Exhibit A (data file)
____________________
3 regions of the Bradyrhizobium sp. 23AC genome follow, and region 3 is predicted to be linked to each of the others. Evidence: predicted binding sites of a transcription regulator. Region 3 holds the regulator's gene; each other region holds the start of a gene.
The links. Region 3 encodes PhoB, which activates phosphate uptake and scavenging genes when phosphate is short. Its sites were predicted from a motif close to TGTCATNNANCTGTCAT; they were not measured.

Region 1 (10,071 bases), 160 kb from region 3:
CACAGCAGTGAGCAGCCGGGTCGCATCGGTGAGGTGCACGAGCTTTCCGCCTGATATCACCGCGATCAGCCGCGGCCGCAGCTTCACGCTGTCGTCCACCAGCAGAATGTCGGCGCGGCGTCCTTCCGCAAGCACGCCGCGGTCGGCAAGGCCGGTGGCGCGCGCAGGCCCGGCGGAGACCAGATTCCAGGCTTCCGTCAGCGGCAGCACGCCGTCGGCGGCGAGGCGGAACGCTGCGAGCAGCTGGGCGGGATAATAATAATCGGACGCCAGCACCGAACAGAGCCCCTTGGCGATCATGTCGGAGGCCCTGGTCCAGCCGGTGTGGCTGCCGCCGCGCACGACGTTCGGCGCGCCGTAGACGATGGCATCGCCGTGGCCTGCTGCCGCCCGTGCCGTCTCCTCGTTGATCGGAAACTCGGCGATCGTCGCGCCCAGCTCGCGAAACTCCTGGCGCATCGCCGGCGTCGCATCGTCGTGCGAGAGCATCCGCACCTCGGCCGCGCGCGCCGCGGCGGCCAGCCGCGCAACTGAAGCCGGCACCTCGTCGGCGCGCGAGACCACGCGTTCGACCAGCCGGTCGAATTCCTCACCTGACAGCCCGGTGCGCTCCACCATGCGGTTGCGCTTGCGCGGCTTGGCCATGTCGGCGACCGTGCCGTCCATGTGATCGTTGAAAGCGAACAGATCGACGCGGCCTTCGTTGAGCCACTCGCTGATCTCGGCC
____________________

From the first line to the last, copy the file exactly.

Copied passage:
3 regions of the Bradyrhizobium sp. 23AC genome follow, and region 3 is predicted to be linked to each of the others. Evidence: predicted binding sites of a transcription regulator. Region 3 holds the regulator's gene; each other region holds the start of a gene.
The links. Region 3 encodes PhoB, which activates phosphate uptake and scavenging genes when phosphate is short. Its sites were predicted from a motif close to TGTCATNNANCTGTCAT; they were not measured.

Region 1 (10,071 bases), 160 kb from region 3:
CACAGCAGTGAGCAGCCGGGTCGCATCGGTGAGGTGCACGAGCTTTCCGCCTGATATCACCGCGATCAGCCGCGGCCGCAGCTTCACGCTGTCGTCCACCAGCAGAATGTCGGCGCGGCGTCCTTCCGCAAGCACGCCGCGGTCGGCAAGGCCGGTGGCGCGCGCAGGCCCGGCGGAGACCAGATTCCAGGCTTCCGTCAGCGGCAGCACGCCGTCGGCGGCGAGGCGGAACGCTGCGAGCAGCTGGGCGGGATAATAATAATCGGACGCCAGCACCGAACAGAGCCCCTTGGCGATCATGTCGGAGGCCCTGGTCCAGCCGGTGTGGCTGCCGCCGCGCACGACGTTCGGCGCGCCGTAGACGATGGCATCGCCGTGGCCTGCTGCCGCCCGTGCCGTCTCCTCGTTGATCGGAAACTCGGCGATCGTCGCGCCCAGCTCGCGAAACTCCTGGCGCATCGCCGGCGTCGCATCGTCGTGCGAGAGCATCCGCACCTCGGCCGCGCGCGCCGCGGCGGCCAGCCGCGCAACTGAAGCCGGCACCTCGTCGGCGCGCGAGACCACGCGTTCGACCAGCCGGTCGAATTCCTCACCTGACAGCCCGGTGCGCTCCACCATGCGGTTGCGCTTGCGCGGCTTGGCCATGTCGGCGACCGTGCCGTCCATGTGATCGTTGAAAGCGAACAGATCGACGCGGCCTTCGTTGAGCCACTCGCTGATCTCGGCC